The changing needs of warehouse locations in the online era
In location choices, the biggest questions have always been about how fast you can link to your suppliers, reach your customers and how many workers you can pick from. The Future Gazing: Logistics – The Last Mile report looks at the six factors that analyse the changing market dynamics
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It is no surprise that infrastructure and demographics play a major role in answering these questions. On the other hand, as in any supply and demand scenario, the most favourable locations are likely to come with the highest price tag and supply is also likely to be limited. For the purposes of our Model, this general scenario is adapted to factor in specific requirements fuelled by online shopping trends, general technological changes, current stock and price levels.
One of the major trends that is changing the industrial business model is ongoing growth in online shopping and, as a knock-on effect, the transition to a B2C model. Where previously industrial sites were located near to suppliers, or strategically located in the middle of the country or by major transport hubs, the parcel carriers carrying out the last-mile want to be closer to an ever-more demanding consumer, which is drastically changing the requirements for floorspace. In our Model we have included the % of high propensity online shoppers living in any given location, as well as neighbouring locations.
The loss of labour in the retail sector is widely discussed in the media, with many headlines focussing on major redundancies. However, total retail spend is still growing and since part of the total spend is transferring to the online side of the retailers, labour needs might simply transfer rather than disappear completely. The chart below shows these changing trends. Wholesale trade, manufacturing and warehousing transportation activities are slowly back to or above pre-2008 levels. In contrast, while retail jobs are experiencing a second slowdown since 2008 – one right after the financial crisis and the second one as a result of fall-out/CVAs since 2016.
Changing labour markets
Besides general needs for a large labour market, specific skill requirements are changing. Due to the increasingly exacting demands of consumers, industrial occupiers are pushed towards more efficiency to keep up. Technology plays a major role in achieving efficiency gains, but requires, over and above new technologies, a different, more specialised, skilled worker.
Additionally, although low unemployment rates are generally seen as a good thing on a macro level, to have a healthy labour market, some level of unemployment is beneficial for companies in need of workers on a more micro level. Logistics occupiers tend to favour locations with a higher unemployment rate to have a workforce to tap into. To cover all these bases, in the Model we include total working population, unemployment rates and the number of special skilled workers.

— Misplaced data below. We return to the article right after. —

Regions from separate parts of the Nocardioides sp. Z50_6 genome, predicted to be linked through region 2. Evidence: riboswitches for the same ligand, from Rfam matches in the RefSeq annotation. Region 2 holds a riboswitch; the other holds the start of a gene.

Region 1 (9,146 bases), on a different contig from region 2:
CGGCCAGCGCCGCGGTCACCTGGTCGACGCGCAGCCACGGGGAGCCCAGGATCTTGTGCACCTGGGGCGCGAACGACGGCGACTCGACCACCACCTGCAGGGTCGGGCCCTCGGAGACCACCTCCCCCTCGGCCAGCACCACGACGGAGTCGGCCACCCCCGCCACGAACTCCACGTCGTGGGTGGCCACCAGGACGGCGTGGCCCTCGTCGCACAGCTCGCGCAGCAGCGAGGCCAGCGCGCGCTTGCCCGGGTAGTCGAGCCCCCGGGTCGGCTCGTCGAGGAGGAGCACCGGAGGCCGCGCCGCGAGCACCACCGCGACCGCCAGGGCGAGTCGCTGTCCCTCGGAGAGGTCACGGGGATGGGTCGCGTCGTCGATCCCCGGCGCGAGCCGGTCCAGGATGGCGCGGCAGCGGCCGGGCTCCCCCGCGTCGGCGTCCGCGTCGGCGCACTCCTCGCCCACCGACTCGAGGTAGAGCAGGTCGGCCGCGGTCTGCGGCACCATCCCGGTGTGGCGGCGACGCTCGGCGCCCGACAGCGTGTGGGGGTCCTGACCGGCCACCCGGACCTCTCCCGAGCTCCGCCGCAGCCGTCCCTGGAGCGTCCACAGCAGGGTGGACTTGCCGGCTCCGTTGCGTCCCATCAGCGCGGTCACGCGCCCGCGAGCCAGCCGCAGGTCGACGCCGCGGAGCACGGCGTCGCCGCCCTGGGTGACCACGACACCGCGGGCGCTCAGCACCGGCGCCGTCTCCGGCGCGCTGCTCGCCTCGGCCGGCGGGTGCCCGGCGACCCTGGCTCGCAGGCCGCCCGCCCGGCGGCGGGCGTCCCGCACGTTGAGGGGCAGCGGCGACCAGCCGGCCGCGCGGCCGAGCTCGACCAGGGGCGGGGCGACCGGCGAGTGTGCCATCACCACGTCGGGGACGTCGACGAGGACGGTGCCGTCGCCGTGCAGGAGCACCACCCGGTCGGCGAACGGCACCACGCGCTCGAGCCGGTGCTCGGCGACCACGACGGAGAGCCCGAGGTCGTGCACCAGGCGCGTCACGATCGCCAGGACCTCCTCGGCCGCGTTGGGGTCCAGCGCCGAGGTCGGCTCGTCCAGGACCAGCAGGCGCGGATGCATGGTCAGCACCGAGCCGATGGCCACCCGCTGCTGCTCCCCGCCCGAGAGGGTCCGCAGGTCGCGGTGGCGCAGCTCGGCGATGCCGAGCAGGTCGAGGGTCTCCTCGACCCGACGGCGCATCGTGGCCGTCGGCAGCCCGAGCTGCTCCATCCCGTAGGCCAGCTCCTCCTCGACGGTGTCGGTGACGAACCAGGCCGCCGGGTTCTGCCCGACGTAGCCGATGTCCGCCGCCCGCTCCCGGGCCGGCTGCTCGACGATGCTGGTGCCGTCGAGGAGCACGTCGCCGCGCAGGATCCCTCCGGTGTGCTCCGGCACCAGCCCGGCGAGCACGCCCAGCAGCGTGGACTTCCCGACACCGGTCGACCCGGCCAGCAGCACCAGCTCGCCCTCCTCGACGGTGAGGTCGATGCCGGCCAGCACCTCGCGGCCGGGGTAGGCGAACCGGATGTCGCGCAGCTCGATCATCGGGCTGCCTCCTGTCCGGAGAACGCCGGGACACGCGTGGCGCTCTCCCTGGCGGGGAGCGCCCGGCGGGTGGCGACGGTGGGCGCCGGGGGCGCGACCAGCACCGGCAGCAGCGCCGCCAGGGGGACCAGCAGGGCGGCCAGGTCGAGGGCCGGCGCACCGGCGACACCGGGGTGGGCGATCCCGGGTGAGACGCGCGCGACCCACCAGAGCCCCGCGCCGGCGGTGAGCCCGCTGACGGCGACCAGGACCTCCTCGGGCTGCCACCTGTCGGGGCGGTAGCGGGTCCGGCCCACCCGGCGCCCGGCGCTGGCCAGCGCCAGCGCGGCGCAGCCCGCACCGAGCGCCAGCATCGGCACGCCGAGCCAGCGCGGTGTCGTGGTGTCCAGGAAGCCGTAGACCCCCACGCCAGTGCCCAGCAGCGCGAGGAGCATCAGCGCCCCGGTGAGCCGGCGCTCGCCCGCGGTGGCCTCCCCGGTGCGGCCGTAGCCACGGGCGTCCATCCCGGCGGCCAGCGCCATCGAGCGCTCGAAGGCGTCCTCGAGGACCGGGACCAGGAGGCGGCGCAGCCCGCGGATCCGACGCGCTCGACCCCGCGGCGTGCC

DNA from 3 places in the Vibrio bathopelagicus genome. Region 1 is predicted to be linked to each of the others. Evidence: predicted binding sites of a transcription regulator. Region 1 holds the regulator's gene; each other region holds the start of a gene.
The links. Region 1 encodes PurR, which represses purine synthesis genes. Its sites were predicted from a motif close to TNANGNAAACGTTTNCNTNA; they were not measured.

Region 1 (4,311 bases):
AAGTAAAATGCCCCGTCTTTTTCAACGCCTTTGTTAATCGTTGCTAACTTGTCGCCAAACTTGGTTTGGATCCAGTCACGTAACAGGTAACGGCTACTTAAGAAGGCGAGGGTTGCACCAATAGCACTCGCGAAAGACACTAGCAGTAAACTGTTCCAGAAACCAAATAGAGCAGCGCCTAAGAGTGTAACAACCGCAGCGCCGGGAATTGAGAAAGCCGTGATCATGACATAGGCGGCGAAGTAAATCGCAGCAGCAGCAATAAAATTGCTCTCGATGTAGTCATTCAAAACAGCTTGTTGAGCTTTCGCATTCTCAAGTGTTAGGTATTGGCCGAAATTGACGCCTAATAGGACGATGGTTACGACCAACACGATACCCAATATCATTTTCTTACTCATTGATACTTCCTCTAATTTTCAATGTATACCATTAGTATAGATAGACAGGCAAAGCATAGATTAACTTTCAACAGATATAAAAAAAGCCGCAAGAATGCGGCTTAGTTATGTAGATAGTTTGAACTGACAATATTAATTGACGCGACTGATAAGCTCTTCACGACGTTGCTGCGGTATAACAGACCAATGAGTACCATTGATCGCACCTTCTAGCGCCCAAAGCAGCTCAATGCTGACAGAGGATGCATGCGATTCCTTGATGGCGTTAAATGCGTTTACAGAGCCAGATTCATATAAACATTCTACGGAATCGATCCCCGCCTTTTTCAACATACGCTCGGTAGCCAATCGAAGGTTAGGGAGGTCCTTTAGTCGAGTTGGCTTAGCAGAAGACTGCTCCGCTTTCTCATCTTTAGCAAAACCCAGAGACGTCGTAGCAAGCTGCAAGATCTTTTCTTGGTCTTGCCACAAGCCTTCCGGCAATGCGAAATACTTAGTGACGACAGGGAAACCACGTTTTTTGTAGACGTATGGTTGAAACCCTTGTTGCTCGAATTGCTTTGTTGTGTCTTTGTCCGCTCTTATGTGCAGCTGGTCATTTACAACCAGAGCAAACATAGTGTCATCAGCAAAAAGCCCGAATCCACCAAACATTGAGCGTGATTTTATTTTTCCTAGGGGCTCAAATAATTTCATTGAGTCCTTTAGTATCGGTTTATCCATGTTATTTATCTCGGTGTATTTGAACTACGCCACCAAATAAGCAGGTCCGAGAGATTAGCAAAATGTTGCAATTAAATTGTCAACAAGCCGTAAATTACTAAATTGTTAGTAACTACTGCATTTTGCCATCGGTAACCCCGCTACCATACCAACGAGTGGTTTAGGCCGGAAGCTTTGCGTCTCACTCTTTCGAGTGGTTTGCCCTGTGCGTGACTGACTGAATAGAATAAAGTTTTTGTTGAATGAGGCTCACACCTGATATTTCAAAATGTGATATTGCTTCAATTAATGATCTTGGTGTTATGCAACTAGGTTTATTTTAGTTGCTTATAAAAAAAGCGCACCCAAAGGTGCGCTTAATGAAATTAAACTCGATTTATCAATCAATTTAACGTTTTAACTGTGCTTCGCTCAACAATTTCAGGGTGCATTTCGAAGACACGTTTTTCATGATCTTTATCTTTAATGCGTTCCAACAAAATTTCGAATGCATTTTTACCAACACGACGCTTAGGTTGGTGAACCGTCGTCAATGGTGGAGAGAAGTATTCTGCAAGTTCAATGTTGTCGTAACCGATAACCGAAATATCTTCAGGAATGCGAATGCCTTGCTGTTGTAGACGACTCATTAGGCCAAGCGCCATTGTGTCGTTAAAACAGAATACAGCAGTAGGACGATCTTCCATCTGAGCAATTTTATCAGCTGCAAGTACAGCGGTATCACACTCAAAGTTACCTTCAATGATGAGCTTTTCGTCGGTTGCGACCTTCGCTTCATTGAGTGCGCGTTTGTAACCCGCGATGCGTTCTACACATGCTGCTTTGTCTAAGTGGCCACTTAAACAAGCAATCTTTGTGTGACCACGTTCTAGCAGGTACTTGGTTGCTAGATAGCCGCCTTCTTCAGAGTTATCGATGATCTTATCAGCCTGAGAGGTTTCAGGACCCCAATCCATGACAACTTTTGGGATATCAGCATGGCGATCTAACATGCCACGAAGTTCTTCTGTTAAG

For most online and multi-channel players, fulfilment and distribution services are outsourced to one of the major 3PL players, such as Wincanton and Clipper. Parcel carriers benefit from being in close proximity to these large fulfilment centers. Additionally, due to the growing importance of automation and general digital transformation, speed of internet is becoming increasingly important. Both access to distribution centres and access to ultrafast internet are accounted for in our Model.
Industrial rents have picked up since the financial crisis in 2008, exceeding pre-2008 levels since 2015. With growing demand and limited available stock, further upwards pressure on rental values will continue for the foreseeable future. However, rental levels are unequally divided between regions and individual locations and this is reflected in the Model to incorporate the search not only for available sites, but also for space that is affordable.
Average Prime Industrial Rents 2000 - 2018
Lastly, the Model factors in levels of available stock. Floorspace in popular locations competes for land with other sectors, including home builders. Limited stock will negatively influence the attractiveness of the location in our Model. We acknowledge that limited stock can be both a positive as well as a negative criteria, depending on the stakeholder, but for the sake of our Model, we have looked at stock as a positive element. As this exercise is not aimed at one specific stakeholder, but is instead developed to look at the best location from a holistic standpoint, this seems to be the most appropriate way to incorporate supply into the Model. For customised work, we can change the direction and meaning of the input, to fit the requirements of the stakeholder.